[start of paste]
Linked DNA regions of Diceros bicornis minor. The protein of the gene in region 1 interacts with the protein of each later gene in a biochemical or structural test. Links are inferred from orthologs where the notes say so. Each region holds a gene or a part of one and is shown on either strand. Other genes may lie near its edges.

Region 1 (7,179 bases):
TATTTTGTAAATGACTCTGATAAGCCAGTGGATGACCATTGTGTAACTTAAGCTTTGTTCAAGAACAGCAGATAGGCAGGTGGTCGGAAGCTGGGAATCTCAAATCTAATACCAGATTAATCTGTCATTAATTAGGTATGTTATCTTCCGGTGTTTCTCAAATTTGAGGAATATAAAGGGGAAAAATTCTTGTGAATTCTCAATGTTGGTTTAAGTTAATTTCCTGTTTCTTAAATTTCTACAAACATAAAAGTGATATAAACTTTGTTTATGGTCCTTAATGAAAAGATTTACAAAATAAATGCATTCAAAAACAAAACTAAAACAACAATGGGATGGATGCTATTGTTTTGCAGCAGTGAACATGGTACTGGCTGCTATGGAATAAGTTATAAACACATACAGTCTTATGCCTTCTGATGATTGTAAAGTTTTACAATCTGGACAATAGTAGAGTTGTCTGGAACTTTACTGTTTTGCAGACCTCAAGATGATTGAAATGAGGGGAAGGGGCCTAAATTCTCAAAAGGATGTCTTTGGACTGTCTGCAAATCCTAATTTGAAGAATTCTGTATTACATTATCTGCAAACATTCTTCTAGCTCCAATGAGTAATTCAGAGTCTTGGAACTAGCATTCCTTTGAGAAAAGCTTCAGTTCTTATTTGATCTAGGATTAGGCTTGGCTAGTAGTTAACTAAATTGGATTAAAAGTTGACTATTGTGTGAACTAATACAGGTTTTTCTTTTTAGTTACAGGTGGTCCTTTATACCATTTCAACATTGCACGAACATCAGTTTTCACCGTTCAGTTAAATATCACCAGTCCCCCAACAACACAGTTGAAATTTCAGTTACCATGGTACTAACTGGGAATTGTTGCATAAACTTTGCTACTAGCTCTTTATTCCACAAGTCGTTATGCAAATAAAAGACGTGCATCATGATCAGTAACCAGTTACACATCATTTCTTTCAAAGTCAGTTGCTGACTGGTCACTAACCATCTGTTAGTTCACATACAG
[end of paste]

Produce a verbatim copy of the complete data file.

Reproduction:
Linked DNA regions of Diceros bicornis minor. The protein of the gene in region 1 interacts with the protein of each later gene in a biochemical or structural test. Links are inferred from orthologs where the notes say so. Each region holds a gene or a part of one and is shown on either strand. Other genes may lie near its edges.

Region 1 (7,179 bases):
TATTTTGTAAATGACTCTGATAAGCCAGTGGATGACCATTGTGTAACTTAAGCTTTGTTCAAGAACAGCAGATAGGCAGGTGGTCGGAAGCTGGGAATCTCAAATCTAATACCAGATTAATCTGTCATTAATTAGGTATGTTATCTTCCGGTGTTTCTCAAATTTGAGGAATATAAAGGGGAAAAATTCTTGTGAATTCTCAATGTTGGTTTAAGTTAATTTCCTGTTTCTTAAATTTCTACAAACATAAAAGTGATATAAACTTTGTTTATGGTCCTTAATGAAAAGATTTACAAAATAAATGCATTCAAAAACAAAACTAAAACAACAATGGGATGGATGCTATTGTTTTGCAGCAGTGAACATGGTACTGGCTGCTATGGAATAAGTTATAAACACATACAGTCTTATGCCTTCTGATGATTGTAAAGTTTTACAATCTGGACAATAGTAGAGTTGTCTGGAACTTTACTGTTTTGCAGACCTCAAGATGATTGAAATGAGGGGAAGGGGCCTAAATTCTCAAAAGGATGTCTTTGGACTGTCTGCAAATCCTAATTTGAAGAATTCTGTATTACATTATCTGCAAACATTCTTCTAGCTCCAATGAGTAATTCAGAGTCTTGGAACTAGCATTCCTTTGAGAAAAGCTTCAGTTCTTATTTGATCTAGGATTAGGCTTGGCTAGTAGTTAACTAAATTGGATTAAAAGTTGACTATTGTGTGAACTAATACAGGTTTTTCTTTTTAGTTACAGGTGGTCCTTTATACCATTTCAACATTGCACGAACATCAGTTTTCACCGTTCAGTTAAATATCACCAGTCCCCCAACAACACAGTTGAAATTTCAGTTACCATGGTACTAACTGGGAATTGTTGCATAAACTTTGCTACTAGCTCTTTATTCCACAAGTCGTTATGCAAATAAAAGACGTGCATCATGATCAGTAACCAGTTACACATCATTTCTTTCAAAGTCAGTTGCTGACTGGTCACTAACCATCTGTTAGTTCACATACAG